Opinion

WALLY'S WORLD: Good food moves downtown

One of the best things about living in a metropolitan area is your ready access to a multitude of ethnic restaurants. That’s especially true in cities like San Francisco, New Orleans and New York, which have some of the finest cuisine on the planet.

Nevertheless, for a suburban community of our size, Enumclaw has a relatively broad selection of restaurants. There’s a Thai, a Chinese, a few Italian, some pizza parlors scattered hither and yon, five Mexican cantinas, and certainly more American restaurants than anything else.

However, with the exception of Italian cuisine, until recently we didn’t have any establishments that served other European foods;  that is, you couldn’t experience German, Polish, French or other European dishes unless your grandmother happened to know a couple of recipes. In particular, there isn’t a French restaurant anywhere in the vicinity and chefs and critics alike generally agree that French cuisine is among the best in the world. (That’s surely been my experience, even though some French concoctions are a bit to rich for my body to digest in a dignified manner.)

My friends, I’m happy to report, this has changed!  Welcome to Europa.

During the last couple of months, you may have noticed the place tucked in those cramped little facilities behind the Chevron service station and store at McHugh Avenue and Porter Street. You might even have gone inside and picked up some cabbage rolls for dinner. (Take out food was all the place offered because there wasn’t any room for tables.)

It’s different now. By the time you read this, Europa will have moved into the restaurant facilities at Collectibles On Cole. More than take out now, you can sit down and enjoy a brisket sandwich for lunch, a cheese crepe for dinner or any other of the many foods available.

Of course, if you live in a major city you can go to a German restaurant or a Polish restaurant, but I hardly think such specialized cafes would last long in a small community like ours. However, a single restaurant that offers a sampling of food from many European nations is an establishment we can probably support.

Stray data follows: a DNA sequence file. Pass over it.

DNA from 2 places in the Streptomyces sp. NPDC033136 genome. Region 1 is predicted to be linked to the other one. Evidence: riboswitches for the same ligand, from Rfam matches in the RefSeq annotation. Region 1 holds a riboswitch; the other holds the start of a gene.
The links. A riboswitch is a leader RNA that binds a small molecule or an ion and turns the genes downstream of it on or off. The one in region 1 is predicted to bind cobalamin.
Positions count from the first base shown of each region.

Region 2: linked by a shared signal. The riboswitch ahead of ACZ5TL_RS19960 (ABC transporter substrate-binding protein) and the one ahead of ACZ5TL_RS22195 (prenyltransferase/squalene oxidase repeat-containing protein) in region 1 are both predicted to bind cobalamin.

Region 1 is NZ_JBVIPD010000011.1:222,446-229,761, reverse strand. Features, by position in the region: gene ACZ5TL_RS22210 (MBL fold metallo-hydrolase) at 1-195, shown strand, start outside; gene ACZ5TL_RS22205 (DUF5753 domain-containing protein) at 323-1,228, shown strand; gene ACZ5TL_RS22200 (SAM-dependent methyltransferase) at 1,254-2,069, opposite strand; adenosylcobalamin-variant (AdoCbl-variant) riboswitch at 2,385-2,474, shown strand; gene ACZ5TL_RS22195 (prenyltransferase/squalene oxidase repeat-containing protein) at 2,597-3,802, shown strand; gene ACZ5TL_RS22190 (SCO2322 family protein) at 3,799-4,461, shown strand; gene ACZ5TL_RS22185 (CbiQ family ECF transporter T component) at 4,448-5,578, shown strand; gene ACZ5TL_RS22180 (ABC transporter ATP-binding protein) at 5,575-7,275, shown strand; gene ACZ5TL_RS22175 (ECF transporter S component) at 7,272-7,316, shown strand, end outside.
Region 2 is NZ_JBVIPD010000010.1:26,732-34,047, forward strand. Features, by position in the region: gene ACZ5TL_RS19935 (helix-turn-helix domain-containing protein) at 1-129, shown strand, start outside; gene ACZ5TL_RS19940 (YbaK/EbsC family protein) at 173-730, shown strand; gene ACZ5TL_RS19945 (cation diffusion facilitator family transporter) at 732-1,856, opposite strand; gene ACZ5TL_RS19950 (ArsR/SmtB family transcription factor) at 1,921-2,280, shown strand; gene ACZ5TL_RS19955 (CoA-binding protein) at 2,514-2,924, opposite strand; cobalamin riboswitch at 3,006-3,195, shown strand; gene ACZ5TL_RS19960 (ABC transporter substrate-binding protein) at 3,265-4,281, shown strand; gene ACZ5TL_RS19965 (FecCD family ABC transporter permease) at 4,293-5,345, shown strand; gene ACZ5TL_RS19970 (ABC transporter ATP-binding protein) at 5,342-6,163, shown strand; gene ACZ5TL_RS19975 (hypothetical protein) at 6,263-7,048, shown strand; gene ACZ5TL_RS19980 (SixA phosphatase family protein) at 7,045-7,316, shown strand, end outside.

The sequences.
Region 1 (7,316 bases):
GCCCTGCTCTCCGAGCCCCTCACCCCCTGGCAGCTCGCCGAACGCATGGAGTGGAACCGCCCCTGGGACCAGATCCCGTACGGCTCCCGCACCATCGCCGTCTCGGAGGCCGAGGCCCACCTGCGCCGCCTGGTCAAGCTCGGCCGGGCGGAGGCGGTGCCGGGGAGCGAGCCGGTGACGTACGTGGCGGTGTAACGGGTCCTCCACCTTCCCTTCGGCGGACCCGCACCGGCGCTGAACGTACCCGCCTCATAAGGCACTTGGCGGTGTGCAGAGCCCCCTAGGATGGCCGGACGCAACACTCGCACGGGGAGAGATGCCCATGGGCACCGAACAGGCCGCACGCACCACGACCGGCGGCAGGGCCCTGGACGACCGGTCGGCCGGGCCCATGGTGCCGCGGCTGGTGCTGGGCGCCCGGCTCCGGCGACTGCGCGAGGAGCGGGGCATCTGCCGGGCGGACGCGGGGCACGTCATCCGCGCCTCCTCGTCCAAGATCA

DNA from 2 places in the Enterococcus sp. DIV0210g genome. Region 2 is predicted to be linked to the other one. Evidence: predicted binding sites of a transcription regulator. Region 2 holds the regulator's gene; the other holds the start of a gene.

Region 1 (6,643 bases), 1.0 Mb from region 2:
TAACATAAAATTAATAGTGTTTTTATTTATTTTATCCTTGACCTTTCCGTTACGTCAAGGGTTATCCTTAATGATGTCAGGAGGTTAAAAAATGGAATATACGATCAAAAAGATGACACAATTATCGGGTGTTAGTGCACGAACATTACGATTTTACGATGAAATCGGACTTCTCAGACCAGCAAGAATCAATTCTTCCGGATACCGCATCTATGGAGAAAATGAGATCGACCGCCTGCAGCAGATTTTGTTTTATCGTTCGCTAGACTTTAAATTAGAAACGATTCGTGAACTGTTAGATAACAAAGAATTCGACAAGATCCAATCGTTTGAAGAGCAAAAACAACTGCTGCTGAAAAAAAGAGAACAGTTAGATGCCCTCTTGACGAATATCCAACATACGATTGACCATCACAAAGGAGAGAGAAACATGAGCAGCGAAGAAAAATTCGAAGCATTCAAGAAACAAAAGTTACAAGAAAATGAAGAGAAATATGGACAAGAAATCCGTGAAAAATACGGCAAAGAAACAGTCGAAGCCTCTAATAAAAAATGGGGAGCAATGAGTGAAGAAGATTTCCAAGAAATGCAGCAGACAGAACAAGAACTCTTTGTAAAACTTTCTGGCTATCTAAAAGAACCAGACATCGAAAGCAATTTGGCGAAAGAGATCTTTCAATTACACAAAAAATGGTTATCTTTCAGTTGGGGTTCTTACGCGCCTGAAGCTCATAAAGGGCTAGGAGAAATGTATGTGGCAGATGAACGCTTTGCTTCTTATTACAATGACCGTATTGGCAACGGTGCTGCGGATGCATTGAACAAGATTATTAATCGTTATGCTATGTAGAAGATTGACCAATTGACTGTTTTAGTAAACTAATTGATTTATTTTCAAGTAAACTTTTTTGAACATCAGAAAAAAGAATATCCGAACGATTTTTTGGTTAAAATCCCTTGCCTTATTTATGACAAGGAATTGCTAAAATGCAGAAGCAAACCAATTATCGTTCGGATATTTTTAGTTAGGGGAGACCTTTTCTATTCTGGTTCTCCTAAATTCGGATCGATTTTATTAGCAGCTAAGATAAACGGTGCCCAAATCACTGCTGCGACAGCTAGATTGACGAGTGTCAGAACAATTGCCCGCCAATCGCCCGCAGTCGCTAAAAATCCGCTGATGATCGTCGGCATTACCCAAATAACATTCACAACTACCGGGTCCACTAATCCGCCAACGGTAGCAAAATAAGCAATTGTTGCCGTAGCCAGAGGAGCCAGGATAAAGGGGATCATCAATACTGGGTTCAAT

Owner Grzegorz Goch (called Greg for obvious reasons) was born and raised in Poland, but has lived and worked as a chef all over Europe.   He came to America in 1989 when he was 20. After living in New Jersey for a few years, he moved to Florida, got married and he and his wife Maria had twin boys and a girl. The family didn’t care for the Florida climate and there were too many illegal drugs and too much crime in their neighborhood, so Greg pursued some contacts he had in Seattle and the family moved out here. They left nearly all their possessions behind;  Greg simply opened the front door of their house and posted a sign that said everything inside was free. In about 15 minutes the place was empty.

Greg is a humorous and interesting fellow with a lot of funny stories. Drop by some afternoon and say hello. And while you’re at it, have some Italian macaroni salad or some potato pancakes (latkes) served with applesauce and/or sour cream.

Within the next few months, Greg will obtain a license to serve California, Washington and Rhine wines (German, of course) and Polish and German beer. Nothing more need be said.

Cheers!

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